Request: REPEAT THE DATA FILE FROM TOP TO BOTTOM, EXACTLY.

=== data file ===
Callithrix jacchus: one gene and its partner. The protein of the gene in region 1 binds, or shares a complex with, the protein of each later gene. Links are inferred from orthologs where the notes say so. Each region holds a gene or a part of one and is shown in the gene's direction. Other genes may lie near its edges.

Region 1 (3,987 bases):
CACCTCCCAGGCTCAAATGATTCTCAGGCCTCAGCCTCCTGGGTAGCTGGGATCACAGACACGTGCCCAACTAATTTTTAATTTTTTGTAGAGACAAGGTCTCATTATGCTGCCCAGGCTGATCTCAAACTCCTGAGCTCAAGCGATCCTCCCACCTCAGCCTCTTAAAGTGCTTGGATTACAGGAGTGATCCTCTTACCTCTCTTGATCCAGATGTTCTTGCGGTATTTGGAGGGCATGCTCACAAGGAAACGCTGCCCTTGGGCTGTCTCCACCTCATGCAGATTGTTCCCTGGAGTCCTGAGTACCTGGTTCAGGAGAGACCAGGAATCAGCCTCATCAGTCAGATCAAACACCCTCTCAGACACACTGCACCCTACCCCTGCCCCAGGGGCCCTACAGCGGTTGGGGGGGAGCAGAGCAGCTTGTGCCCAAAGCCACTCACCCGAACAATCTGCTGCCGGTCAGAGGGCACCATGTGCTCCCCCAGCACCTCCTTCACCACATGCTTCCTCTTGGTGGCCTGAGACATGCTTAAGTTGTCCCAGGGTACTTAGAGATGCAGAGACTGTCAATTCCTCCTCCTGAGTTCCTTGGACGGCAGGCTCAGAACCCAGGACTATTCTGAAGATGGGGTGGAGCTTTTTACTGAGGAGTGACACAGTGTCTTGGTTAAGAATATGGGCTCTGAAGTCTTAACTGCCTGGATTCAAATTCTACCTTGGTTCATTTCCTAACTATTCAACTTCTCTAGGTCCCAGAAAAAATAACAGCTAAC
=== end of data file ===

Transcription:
Callithrix jacchus: one gene and its partner. The protein of the gene in region 1 binds, or shares a complex with, the protein of each later gene. Links are inferred from orthologs where the notes say so. Each region holds a gene or a part of one and is shown in the gene's direction. Other genes may lie near its edges.

Region 1 (3,987 bases):
CACCTCCCAGGCTCAAATGATTCTCAGGCCTCAGCCTCCTGGGTAGCTGGGATCACAGACACGTGCCCAACTAATTTTTAATTTTTTGTAGAGACAAGGTCTCATTATGCTGCCCAGGCTGATCTCAAACTCCTGAGCTCAAGCGATCCTCCCACCTCAGCCTCTTAAAGTGCTTGGATTACAGGAGTGATCCTCTTACCTCTCTTGATCCAGATGTTCTTGCGGTATTTGGAGGGCATGCTCACAAGGAAACGCTGCCCTTGGGCTGTCTCCACCTCATGCAGATTGTTCCCTGGAGTCCTGAGTACCTGGTTCAGGAGAGACCAGGAATCAGCCTCATCAGTCAGATCAAACACCCTCTCAGACACACTGCACCCTACCCCTGCCCCAGGGGCCCTACAGCGGTTGGGGGGGAGCAGAGCAGCTTGTGCCCAAAGCCACTCACCCGAACAATCTGCTGCCGGTCAGAGGGCACCATGTGCTCCCCCAGCACCTCCTTCACCACATGCTTCCTCTTGGTGGCCTGAGACATGCTTAAGTTGTCCCAGGGTACTTAGAGATGCAGAGACTGTCAATTCCTCCTCCTGAGTTCCTTGGACGGCAGGCTCAGAACCCAGGACTATTCTGAAGATGGGGTGGAGCTTTTTACTGAGGAGTGACACAGTGTCTTGGTTAAGAATATGGGCTCTGAAGTCTTAACTGCCTGGATTCAAATTCTACCTTGGTTCATTTCCTAACTATTCAACTTCTCTAGGTCCCAGAAAAAATAACAGCTAAC